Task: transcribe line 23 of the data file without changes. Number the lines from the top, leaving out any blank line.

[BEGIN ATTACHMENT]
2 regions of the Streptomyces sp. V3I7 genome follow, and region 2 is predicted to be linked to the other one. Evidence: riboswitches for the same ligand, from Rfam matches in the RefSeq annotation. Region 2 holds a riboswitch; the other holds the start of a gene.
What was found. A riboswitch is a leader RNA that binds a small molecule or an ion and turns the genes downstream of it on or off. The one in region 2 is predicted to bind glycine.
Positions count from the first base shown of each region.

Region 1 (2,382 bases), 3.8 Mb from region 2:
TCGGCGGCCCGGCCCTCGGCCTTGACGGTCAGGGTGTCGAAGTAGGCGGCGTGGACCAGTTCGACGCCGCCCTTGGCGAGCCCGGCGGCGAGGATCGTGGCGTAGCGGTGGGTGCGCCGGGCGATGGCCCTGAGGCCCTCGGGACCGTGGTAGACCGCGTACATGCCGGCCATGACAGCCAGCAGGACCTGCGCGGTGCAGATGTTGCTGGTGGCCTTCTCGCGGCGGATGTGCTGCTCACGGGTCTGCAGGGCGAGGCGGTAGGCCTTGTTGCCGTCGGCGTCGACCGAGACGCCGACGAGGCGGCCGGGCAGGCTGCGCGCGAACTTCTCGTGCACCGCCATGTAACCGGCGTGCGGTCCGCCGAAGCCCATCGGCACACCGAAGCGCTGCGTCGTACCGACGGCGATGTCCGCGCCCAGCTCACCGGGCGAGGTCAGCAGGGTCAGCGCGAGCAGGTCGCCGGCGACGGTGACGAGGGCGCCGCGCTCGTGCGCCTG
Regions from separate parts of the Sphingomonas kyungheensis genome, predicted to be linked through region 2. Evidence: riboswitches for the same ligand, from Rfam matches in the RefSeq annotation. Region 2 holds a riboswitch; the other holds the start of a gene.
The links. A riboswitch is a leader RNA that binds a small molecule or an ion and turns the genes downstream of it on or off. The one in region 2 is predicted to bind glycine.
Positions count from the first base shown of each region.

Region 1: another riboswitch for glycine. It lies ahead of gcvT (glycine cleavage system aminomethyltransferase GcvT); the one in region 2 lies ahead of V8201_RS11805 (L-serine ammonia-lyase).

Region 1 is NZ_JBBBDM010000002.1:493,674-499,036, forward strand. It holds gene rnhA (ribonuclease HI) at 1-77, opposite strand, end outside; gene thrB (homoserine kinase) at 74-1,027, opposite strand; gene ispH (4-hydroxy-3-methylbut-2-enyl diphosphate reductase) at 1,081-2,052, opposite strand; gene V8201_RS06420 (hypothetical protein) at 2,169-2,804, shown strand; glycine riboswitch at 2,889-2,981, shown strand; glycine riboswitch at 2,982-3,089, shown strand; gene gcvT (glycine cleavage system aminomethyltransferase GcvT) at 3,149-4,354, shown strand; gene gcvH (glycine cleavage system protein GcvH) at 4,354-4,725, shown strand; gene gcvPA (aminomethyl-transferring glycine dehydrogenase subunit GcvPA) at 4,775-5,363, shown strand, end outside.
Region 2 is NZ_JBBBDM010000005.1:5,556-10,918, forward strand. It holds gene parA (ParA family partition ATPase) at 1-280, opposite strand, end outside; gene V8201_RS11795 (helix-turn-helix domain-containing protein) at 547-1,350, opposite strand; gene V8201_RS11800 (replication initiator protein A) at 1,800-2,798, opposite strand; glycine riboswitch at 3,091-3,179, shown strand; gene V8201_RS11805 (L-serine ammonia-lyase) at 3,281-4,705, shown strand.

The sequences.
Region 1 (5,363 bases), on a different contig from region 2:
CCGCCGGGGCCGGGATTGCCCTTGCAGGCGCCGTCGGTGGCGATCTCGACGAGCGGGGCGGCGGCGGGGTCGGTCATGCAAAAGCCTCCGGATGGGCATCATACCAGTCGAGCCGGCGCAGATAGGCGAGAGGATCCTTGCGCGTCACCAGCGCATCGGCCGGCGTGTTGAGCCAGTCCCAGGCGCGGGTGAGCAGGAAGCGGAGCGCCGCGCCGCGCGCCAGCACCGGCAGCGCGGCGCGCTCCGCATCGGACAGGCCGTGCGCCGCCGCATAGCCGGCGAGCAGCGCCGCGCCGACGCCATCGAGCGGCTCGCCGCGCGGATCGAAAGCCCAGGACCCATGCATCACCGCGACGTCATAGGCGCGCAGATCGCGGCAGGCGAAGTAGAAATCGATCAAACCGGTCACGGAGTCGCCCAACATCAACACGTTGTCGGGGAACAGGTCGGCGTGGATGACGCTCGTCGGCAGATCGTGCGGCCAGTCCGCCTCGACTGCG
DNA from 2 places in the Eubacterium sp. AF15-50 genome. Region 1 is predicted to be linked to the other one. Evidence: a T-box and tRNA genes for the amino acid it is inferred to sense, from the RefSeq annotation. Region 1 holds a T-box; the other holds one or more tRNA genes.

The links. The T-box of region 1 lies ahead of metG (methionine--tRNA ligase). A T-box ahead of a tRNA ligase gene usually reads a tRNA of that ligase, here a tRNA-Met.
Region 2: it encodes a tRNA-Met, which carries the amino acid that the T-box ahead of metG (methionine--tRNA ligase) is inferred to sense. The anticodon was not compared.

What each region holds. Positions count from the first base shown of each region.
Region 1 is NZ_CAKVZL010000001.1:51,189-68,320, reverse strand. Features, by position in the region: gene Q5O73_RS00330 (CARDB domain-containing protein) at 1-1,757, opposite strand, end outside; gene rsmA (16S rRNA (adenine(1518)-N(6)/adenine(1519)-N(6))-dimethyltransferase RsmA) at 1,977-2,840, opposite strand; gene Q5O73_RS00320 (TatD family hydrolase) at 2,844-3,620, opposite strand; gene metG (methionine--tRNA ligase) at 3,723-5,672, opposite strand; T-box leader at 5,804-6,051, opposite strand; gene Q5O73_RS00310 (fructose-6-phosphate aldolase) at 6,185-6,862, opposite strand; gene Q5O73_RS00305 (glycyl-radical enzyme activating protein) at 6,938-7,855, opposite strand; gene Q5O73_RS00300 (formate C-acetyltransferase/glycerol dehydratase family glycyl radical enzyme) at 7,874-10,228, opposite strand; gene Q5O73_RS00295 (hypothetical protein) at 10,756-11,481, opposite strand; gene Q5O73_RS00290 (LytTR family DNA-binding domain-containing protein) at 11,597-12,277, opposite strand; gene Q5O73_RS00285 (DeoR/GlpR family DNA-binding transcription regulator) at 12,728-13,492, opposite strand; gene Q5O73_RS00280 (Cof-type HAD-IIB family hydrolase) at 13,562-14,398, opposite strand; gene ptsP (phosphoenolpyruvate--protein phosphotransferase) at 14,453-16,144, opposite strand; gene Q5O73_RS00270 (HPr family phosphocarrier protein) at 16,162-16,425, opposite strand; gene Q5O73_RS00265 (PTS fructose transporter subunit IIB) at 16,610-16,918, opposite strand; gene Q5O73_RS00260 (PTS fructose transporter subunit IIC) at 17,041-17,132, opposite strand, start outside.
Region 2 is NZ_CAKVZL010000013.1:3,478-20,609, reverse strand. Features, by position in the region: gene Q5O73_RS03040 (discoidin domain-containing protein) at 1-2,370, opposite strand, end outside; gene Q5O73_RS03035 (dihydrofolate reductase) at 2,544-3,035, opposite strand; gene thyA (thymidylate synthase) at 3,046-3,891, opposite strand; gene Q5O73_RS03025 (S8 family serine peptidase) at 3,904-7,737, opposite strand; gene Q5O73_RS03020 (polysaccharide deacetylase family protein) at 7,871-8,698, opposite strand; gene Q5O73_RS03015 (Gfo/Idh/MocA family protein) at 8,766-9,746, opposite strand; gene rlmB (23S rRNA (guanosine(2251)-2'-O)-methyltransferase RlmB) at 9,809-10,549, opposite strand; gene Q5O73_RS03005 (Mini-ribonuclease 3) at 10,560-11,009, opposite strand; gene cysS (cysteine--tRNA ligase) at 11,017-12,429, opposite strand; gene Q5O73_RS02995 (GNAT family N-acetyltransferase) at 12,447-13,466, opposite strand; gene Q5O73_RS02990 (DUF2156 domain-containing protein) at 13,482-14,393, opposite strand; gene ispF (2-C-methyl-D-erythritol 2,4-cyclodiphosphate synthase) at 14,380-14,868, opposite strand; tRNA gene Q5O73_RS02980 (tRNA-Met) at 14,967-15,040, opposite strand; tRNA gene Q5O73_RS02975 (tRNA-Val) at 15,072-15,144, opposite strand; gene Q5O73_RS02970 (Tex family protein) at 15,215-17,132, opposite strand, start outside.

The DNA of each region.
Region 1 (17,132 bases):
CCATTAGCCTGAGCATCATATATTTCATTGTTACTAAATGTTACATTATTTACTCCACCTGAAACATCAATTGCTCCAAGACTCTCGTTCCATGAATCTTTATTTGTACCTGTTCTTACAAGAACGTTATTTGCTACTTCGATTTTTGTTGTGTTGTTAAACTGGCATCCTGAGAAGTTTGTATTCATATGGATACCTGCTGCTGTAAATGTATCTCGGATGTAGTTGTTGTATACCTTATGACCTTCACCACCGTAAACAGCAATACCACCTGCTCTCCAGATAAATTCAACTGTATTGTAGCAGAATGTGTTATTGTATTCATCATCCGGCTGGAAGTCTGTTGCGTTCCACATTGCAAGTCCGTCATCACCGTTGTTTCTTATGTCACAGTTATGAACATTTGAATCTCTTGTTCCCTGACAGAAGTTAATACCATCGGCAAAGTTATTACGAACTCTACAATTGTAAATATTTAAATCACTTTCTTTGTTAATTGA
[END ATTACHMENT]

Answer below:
CCATTAGCCTGAGCATCATATATTTCATTGTTACTAAATGTTACATTATTTACTCCACCTGAAACATCAATTGCTCCAAGACTCTCGTTCCATGAATCTTTATTTGTACCTGTTCTTACAAGAACGTTATTTGCTACTTCGATTTTTGTTGTGTTGTTAAACTGGCATCCTGAGAAGTTTGTATTCATATGGATACCTGCTGCTGTAAATGTATCTCGGATGTAGTTGTTGTATACCTTATGACCTTCACCACCGTAAACAGCAATACCACCTGCTCTCCAGATAAATTCAACTGTATTGTAGCAGAATGTGTTATTGTATTCATCATCCGGCTGGAAGTCTGTTGCGTTCCACATTGCAAGTCCGTCATCACCGTTGTTTCTTATGTCACAGTTATGAACATTTGAATCTCTTGTTCCCTGACAGAAGTTAATACCATCGGCAAAGTTATTACGAACTCTACAATTGTAAATATTTAAATCACTTTCTTTGTTAATTGA